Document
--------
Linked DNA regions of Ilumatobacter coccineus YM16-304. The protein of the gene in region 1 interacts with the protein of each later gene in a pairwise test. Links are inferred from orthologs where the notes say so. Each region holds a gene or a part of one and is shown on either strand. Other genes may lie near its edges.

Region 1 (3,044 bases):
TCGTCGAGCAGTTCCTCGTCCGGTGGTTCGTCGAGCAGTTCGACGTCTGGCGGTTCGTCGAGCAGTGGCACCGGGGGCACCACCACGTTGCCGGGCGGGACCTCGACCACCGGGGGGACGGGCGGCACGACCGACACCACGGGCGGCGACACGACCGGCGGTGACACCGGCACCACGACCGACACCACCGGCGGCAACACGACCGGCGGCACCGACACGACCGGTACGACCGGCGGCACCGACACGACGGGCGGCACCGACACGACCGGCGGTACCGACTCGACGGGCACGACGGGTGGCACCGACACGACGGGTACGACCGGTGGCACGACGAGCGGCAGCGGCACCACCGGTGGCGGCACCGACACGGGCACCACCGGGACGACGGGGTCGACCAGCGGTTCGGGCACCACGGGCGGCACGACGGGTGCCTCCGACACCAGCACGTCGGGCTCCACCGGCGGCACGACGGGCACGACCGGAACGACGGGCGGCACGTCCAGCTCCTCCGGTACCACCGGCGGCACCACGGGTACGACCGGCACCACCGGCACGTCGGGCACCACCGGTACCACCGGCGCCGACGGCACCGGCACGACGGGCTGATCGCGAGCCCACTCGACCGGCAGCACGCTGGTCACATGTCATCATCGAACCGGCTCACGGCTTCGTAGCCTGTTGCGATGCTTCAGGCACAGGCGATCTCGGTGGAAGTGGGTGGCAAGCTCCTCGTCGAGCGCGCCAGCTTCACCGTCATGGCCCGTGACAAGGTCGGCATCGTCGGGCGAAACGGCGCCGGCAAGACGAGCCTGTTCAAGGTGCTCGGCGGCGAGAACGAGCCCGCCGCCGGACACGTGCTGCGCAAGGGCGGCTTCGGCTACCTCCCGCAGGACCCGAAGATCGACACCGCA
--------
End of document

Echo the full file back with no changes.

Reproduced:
Linked DNA regions of Ilumatobacter coccineus YM16-304. The protein of the gene in region 1 interacts with the protein of each later gene in a pairwise test. Links are inferred from orthologs where the notes say so. Each region holds a gene or a part of one and is shown on either strand. Other genes may lie near its edges.

Region 1 (3,044 bases):
TCGTCGAGCAGTTCCTCGTCCGGTGGTTCGTCGAGCAGTTCGACGTCTGGCGGTTCGTCGAGCAGTGGCACCGGGGGCACCACCACGTTGCCGGGCGGGACCTCGACCACCGGGGGGACGGGCGGCACGACCGACACCACGGGCGGCGACACGACCGGCGGTGACACCGGCACCACGACCGACACCACCGGCGGCAACACGACCGGCGGCACCGACACGACCGGTACGACCGGCGGCACCGACACGACGGGCGGCACCGACACGACCGGCGGTACCGACTCGACGGGCACGACGGGTGGCACCGACACGACGGGTACGACCGGTGGCACGACGAGCGGCAGCGGCACCACCGGTGGCGGCACCGACACGGGCACCACCGGGACGACGGGGTCGACCAGCGGTTCGGGCACCACGGGCGGCACGACGGGTGCCTCCGACACCAGCACGTCGGGCTCCACCGGCGGCACGACGGGCACGACCGGAACGACGGGCGGCACGTCCAGCTCCTCCGGTACCACCGGCGGCACCACGGGTACGACCGGCACCACCGGCACGTCGGGCACCACCGGTACCACCGGCGCCGACGGCACCGGCACGACGGGCTGATCGCGAGCCCACTCGACCGGCAGCACGCTGGTCACATGTCATCATCGAACCGGCTCACGGCTTCGTAGCCTGTTGCGATGCTTCAGGCACAGGCGATCTCGGTGGAAGTGGGTGGCAAGCTCCTCGTCGAGCGCGCCAGCTTCACCGTCATGGCCCGTGACAAGGTCGGCATCGTCGGGCGAAACGGCGCCGGCAAGACGAGCCTGTTCAAGGTGCTCGGCGGCGAGAACGAGCCCGCCGCCGGACACGTGCTGCGCAAGGGCGGCTTCGGCTACCTCCCGCAGGACCCGAAGATCGACACCGCA